SALT LAKE CITY — Logan has become Utah’s third city — and the state’s first from an area known for more conservative leanings — to adopt a plastic bag ban.
In a split 3-2 vote that incited applause from members of the public, the Logan City Council on Tuesday night adopted a citywide ban on the distribution of single-use plastic bags to take effect April 22, 2020 — Earth Day.
The delayed effective date’s aim is to spur more widespread participation from more conservative Cache County as a whole — and to send a message that the college town of Logan was “serious” about reducing plastic bag waste, which can gum up recycling sorting equipment, blow away from landfills, and can take decades if not centuries to decompose, said the ordinance’s sponsor, Councilman Herm Olsen, in Tuesday night’s meeting.
“The ordinance is a statement that says we care. Logan city cares. We hope the county will care,” Olsen said. “We hope the county, and the towns and cities within the county, will just jump on board and adopt their own plans to reduce plastic.”
The ordinance was passed alongside unanimous approval of a resolution in support of a countywide plastic reduction plan that includes options for merchants to choose to either stop providing single-use bags or charge a 10 cent fee per bag. The plan, as drafted, would also require businesses who do not want to participate to be charged a special handling fee of $17.50 per ton of waste.
The city of Logan is responsible for the collection and disposal of municipal solid waste countywide. About 60% to 70% of the plastic waste in Cache County comes from Logan City, according to Issa Hamud, the city’s environmental director.
Some council members were reluctant to support Logan’s citywide ban in order to give the countywide plastic reduction plan more time to be adopted, but Olsen argued Logan should move on its citywide ban to show the city’s intent to be a “leader” on plastic pollution.
“Sometimes it requires a leader. Sometimes it requires somebody stepping up and saying, ‘You know what, whether any community moves on this or likes it or doesn’t like it, we can make a statement about what is important to us, what our values are,’” Olsen said.
If the countywide plan is adopted — which requires approval from first the county’s Solid Waste Advisory Board and then the Cache County Council (likely requiring buy-in from more rural and more conservative leaders) — Olsen said Logan could rescind its citywide ban.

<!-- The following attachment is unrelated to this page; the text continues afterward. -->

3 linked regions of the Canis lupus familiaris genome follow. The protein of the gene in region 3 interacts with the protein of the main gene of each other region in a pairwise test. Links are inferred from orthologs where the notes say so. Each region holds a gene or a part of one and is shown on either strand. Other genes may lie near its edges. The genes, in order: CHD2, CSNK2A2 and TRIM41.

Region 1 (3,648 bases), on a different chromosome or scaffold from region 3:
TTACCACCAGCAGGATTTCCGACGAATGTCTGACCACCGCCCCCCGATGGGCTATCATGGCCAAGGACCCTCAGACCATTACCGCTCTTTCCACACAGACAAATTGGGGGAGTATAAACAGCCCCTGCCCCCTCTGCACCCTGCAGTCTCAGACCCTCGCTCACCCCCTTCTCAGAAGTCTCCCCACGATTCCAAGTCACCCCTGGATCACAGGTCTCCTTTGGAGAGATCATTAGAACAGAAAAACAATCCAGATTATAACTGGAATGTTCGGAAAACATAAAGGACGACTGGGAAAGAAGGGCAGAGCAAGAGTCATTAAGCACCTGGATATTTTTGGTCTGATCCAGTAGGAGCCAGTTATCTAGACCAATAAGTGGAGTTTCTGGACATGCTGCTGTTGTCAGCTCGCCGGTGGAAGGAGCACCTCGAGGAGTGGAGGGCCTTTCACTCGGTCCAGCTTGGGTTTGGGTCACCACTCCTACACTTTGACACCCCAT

“So perhaps it’s symbolic, but symbols are important and making statements are important,” Olsen said. “If it’s in place, it’s an arrow in the quiver, and it says to the world and to the state and to this community broadly we care.”
If Cache County adopts a countywide plastic reduction plan with elements to ban plastic bags, it would be the first county in Utah to do so.
It’s unlikely that the County Council would adopt a countywide ban, said Cache County executive Craig Buttars, and it remains to be seen whether the council would support a plastic reduction plan, depending on what it requires.
Buttars said Logan’s citywide ban likely won’t have an impact on that countywide decision.
“A countywide reduction plan is something we’re all on board with,” Buttars said, but he added that “forcing” retailers to ban the bags or charge 10 cents per bag is a different animal.
“There’s not a lot of appetite to do that,” he said.
Buttars said county officials do see plastic bags as a “problem” — but one that is more complex than banning single-use plastics. He said the Solid Waste Advisory Board has been working for more than a year to find better ways of disposing it while also working with businesses that are opposed to outright bans or charging extra fees.
An ‘evolving’ progressive city in red Utah
Logan’s support of a plastic bag ban is the latest example that the city is emerging as a more progressive area in rural Utah.
Cache County — like much of the state — is made up of many rural communities with conservative leanings, but the more suburbanized college city of Logan, home of Utah State University, is becoming more diverse.
“The city of Logan, it’s not a liberal city, but it’s certainly evolving,” said Michael Lyons, associate professor of political science at Utah State University. “It’s not a bedrock of conservatism that it was 30 years ago.”